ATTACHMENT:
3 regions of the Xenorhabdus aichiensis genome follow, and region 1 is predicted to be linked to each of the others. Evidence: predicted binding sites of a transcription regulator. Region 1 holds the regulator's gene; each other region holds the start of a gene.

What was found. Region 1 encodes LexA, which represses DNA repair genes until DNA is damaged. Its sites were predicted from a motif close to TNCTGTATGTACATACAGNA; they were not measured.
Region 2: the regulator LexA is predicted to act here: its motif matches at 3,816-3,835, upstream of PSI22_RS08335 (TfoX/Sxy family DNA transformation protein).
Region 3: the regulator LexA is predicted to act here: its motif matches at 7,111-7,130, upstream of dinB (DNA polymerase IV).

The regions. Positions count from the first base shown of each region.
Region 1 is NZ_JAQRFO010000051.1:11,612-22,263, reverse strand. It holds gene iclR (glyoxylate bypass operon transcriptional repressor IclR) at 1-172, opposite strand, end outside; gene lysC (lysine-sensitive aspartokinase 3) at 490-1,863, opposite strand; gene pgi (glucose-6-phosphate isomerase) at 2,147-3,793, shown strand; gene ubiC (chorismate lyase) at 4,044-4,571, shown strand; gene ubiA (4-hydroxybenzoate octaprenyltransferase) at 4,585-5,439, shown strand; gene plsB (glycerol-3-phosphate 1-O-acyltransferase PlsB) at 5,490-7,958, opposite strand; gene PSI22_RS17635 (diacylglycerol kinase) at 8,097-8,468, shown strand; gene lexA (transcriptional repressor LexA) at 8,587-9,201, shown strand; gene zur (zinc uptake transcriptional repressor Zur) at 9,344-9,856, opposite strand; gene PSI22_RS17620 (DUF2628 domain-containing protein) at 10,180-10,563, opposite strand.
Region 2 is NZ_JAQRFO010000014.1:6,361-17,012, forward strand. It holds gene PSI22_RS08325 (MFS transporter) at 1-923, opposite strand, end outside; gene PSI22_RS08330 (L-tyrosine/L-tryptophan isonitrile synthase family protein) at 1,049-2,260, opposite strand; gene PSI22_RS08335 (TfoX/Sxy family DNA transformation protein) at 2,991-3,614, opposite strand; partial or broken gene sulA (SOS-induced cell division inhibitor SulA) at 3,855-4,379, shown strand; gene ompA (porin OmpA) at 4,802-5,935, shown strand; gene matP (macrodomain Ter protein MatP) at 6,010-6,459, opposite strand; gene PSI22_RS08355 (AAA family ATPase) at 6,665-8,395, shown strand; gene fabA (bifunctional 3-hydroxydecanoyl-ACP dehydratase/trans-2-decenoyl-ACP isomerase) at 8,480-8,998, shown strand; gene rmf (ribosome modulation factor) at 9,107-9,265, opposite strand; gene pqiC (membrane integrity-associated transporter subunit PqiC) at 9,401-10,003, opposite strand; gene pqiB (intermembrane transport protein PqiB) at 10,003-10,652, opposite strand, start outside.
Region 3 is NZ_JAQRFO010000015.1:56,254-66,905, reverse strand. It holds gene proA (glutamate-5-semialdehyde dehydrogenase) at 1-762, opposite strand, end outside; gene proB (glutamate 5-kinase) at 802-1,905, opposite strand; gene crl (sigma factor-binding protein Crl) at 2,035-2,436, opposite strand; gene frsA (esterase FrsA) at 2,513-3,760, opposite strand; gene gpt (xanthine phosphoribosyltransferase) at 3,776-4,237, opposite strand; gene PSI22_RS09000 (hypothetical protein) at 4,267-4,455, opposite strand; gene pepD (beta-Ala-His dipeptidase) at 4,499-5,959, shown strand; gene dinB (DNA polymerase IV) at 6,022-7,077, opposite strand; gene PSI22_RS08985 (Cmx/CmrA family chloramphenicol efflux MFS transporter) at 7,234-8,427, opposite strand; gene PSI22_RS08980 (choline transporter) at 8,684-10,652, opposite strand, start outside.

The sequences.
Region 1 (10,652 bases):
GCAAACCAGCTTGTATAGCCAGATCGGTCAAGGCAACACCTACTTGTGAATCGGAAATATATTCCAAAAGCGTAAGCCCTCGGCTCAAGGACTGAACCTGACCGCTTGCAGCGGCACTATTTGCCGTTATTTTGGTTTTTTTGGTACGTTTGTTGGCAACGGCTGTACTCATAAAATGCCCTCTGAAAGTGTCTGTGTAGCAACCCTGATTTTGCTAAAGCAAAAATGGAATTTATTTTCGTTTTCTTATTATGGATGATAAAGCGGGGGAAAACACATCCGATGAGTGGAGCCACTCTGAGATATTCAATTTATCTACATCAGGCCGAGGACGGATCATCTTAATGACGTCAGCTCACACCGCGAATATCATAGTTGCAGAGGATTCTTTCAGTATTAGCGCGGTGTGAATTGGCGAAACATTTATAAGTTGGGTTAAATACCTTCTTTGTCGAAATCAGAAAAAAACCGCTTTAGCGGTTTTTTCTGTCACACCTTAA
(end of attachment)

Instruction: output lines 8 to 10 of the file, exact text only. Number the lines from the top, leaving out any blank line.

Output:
Region 3 is NZ_JAQRFO010000015.1:56,254-66,905, reverse strand. It holds gene proA (glutamate-5-semialdehyde dehydrogenase) at 1-762, opposite strand, end outside; gene proB (glutamate 5-kinase) at 802-1,905, opposite strand; gene crl (sigma factor-binding protein Crl) at 2,035-2,436, opposite strand; gene frsA (esterase FrsA) at 2,513-3,760, opposite strand; gene gpt (xanthine phosphoribosyltransferase) at 3,776-4,237, opposite strand; gene PSI22_RS09000 (hypothetical protein) at 4,267-4,455, opposite strand; gene pepD (beta-Ala-His dipeptidase) at 4,499-5,959, shown strand; gene dinB (DNA polymerase IV) at 6,022-7,077, opposite strand; gene PSI22_RS08985 (Cmx/CmrA family chloramphenicol efflux MFS transporter) at 7,234-8,427, opposite strand; gene PSI22_RS08980 (choline transporter) at 8,684-10,652, opposite strand, start outside.

The sequences.
Region 1 (10,652 bases):